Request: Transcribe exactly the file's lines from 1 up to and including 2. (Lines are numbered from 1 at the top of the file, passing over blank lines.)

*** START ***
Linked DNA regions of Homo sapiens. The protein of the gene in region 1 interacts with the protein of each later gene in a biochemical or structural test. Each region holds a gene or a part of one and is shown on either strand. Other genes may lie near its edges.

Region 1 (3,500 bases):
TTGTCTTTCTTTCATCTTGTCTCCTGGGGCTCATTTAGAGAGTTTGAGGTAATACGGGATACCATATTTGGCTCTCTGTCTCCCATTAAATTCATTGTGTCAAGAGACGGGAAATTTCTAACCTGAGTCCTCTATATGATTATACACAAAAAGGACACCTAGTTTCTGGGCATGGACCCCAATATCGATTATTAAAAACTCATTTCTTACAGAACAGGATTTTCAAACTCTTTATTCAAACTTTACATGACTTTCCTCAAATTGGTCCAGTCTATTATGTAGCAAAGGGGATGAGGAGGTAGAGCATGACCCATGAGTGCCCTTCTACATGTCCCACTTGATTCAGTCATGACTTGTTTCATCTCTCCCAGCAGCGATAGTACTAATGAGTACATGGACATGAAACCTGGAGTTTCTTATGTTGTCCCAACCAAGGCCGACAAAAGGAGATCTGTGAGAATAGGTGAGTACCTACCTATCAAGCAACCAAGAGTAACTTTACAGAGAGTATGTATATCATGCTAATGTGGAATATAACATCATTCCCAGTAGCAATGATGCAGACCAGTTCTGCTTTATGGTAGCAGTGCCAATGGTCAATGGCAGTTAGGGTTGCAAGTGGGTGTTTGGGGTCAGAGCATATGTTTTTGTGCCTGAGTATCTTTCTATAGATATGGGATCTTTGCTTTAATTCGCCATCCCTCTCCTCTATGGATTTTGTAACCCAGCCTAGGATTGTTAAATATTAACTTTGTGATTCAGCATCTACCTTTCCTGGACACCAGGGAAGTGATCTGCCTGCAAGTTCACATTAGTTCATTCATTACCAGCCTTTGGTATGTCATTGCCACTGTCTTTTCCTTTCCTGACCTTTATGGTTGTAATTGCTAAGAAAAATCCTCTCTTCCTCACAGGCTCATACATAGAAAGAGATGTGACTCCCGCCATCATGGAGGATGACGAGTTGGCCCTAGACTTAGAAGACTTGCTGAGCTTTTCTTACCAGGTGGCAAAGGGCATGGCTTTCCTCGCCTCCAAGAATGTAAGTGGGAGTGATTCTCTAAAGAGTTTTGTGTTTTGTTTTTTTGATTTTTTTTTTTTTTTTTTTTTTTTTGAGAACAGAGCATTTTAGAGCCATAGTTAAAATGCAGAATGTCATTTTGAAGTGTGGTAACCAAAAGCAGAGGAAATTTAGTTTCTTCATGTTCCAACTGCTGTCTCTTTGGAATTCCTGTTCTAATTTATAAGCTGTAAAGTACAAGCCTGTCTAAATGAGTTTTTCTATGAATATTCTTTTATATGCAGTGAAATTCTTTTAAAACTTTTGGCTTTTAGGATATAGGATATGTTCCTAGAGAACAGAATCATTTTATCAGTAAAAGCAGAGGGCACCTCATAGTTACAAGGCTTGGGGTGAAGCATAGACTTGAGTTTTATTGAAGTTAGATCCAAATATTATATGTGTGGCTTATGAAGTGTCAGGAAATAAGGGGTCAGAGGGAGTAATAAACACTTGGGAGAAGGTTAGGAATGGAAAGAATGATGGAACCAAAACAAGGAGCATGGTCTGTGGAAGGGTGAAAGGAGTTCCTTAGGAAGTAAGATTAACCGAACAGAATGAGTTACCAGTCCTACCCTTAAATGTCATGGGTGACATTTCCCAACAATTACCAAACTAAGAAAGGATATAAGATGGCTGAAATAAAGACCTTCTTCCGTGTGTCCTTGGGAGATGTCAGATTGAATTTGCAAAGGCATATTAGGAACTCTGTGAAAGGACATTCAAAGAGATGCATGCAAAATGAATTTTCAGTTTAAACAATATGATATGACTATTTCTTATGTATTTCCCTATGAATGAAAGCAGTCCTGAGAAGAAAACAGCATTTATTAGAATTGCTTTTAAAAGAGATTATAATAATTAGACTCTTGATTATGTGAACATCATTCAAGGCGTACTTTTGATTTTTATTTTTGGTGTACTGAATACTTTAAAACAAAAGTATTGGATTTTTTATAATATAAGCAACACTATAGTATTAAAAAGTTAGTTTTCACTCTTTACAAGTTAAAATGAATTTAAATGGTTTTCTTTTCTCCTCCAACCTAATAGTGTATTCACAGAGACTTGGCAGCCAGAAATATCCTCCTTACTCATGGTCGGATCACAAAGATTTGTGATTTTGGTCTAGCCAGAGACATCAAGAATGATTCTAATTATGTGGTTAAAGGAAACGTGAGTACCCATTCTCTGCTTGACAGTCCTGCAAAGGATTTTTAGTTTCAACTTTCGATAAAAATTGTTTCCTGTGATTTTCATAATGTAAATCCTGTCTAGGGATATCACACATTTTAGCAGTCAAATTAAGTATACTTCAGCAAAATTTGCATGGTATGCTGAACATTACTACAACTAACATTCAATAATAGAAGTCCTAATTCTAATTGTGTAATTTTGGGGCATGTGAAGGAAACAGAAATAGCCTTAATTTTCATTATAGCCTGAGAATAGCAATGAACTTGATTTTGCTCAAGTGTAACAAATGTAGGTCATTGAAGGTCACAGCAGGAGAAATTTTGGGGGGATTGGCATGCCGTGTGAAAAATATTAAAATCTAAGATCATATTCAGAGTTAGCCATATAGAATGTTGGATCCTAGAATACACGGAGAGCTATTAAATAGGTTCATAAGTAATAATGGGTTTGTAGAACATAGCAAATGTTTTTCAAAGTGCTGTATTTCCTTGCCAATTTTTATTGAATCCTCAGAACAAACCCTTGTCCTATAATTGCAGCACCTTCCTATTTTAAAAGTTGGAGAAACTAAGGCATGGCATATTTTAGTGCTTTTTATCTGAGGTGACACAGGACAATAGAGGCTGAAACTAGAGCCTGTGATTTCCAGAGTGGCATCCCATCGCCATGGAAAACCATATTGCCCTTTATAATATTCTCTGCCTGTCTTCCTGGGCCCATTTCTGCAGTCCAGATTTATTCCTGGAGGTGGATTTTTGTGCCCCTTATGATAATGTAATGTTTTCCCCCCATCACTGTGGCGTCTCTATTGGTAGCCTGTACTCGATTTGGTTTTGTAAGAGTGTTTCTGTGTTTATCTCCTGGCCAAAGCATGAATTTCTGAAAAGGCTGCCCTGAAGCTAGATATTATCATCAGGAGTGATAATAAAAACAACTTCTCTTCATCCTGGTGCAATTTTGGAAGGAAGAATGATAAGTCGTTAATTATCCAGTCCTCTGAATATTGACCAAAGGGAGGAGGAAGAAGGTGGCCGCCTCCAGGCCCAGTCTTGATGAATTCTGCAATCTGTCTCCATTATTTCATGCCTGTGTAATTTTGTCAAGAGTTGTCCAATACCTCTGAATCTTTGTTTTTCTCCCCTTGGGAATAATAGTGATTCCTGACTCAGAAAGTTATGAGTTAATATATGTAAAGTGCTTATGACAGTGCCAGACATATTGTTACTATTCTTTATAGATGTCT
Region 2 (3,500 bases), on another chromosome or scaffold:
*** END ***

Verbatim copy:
Linked DNA regions of Homo sapiens. The protein of the gene in region 1 interacts with the protein of each later gene in a biochemical or structural test. Each region holds a gene or a part of one and is shown on either strand. Other genes may lie near its edges.

Region 1 (3,500 bases):